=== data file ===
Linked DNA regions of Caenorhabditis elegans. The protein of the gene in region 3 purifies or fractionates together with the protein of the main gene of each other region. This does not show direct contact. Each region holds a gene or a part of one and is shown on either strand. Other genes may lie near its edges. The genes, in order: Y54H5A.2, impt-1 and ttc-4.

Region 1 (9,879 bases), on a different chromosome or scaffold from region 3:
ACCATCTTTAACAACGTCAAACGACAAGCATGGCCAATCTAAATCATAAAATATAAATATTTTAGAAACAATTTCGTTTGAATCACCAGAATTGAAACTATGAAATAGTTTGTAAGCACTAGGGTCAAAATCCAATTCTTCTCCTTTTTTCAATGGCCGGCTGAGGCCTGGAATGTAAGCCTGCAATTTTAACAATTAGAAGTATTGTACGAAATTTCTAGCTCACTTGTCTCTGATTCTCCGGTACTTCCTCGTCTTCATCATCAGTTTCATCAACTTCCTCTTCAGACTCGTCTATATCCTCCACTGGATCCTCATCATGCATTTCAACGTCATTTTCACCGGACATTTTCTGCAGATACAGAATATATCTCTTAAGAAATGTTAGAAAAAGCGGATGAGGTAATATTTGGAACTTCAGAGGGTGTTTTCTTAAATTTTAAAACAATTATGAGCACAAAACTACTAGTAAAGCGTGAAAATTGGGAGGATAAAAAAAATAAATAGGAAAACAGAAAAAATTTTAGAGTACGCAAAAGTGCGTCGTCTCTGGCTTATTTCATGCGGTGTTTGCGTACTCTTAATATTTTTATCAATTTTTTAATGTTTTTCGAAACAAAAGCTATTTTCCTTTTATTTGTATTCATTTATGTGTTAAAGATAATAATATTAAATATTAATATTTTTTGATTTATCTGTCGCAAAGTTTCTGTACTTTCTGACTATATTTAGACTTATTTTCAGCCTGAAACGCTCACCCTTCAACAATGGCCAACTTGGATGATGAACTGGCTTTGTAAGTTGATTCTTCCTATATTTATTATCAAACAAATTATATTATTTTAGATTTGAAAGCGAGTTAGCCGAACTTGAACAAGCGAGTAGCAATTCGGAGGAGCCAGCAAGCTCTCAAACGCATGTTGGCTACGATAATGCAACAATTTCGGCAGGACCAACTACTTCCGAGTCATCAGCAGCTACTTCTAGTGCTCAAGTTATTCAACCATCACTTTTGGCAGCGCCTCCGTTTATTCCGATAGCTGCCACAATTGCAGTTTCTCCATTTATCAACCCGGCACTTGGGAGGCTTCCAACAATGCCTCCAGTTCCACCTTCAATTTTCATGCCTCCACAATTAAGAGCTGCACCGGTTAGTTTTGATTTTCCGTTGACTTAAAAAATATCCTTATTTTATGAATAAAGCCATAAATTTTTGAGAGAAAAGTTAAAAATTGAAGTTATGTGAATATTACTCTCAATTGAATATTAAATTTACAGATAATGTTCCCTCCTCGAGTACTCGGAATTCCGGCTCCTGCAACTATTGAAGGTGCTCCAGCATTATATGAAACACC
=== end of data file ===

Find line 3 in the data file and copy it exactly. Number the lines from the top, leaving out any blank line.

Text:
ACCATCTTTAACAACGTCAAACGACAAGCATGGCCAATCTAAATCATAAAATATAAATATTTTAGAAACAATTTCGTTTGAATCACCAGAATTGAAACTATGAAATAGTTTGTAAGCACTAGGGTCAAAATCCAATTCTTCTCCTTTTTTCAATGGCCGGCTGAGGCCTGGAATGTAAGCCTGCAATTTTAACAATTAGAAGTATTGTACGAAATTTCTAGCTCACTTGTCTCTGATTCTCCGGTACTTCCTCGTCTTCATCATCAGTTTCATCAACTTCCTCTTCAGACTCGTCTATATCCTCCACTGGATCCTCATCATGCATTTCAACGTCATTTTCACCGGACATTTTCTGCAGATACAGAATATATCTCTTAAGAAATGTTAGAAAAAGCGGATGAGGTAATATTTGGAACTTCAGAGGGTGTTTTCTTAAATTTTAAAACAATTATGAGCACAAAACTACTAGTAAAGCGTGAAAATTGGGAGGATAAAAAAAATAAATAGGAAAACAGAAAAAATTTTAGAGTACGCAAAAGTGCGTCGTCTCTGGCTTATTTCATGCGGTGTTTGCGTACTCTTAATATTTTTATCAATTTTTTAATGTTTTTCGAAACAAAAGCTATTTTCCTTTTATTTGTATTCATTTATGTGTTAAAGATAATAATATTAAATATTAATATTTTTTGATTTATCTGTCGCAAAGTTTCTGTACTTTCTGACTATATTTAGACTTATTTTCAGCCTGAAACGCTCACCCTTCAACAATGGCCAACTTGGATGATGAACTGGCTTTGTAAGTTGATTCTTCCTATATTTATTATCAAACAAATTATATTATTTTAGATTTGAAAGCGAGTTAGCCGAACTTGAACAAGCGAGTAGCAATTCGGAGGAGCCAGCAAGCTCTCAAACGCATGTTGGCTACGATAATGCAACAATTTCGGCAGGACCAACTACTTCCGAGTCATCAGCAGCTACTTCTAGTGCTCAAGTTATTCAACCATCACTTTTGGCAGCGCCTCCGTTTATTCCGATAGCTGCCACAATTGCAGTTTCTCCATTTATCAACCCGGCACTTGGGAGGCTTCCAACAATGCCTCCAGTTCCACCTTCAATTTTCATGCCTCCACAATTAAGAGCTGCACCGGTTAGTTTTGATTTTCCGTTGACTTAAAAAATATCCTTATTTTATGAATAAAGCCATAAATTTTTGAGAGAAAAGTTAAAAATTGAAGTTATGTGAATATTACTCTCAATTGAATATTAAATTTACAGATAATGTTCCCTCCTCGAGTACTCGGAATTCCGGCTCCTGCAACTATTGAAGGTGCTCCAGCATTATATGAAACACC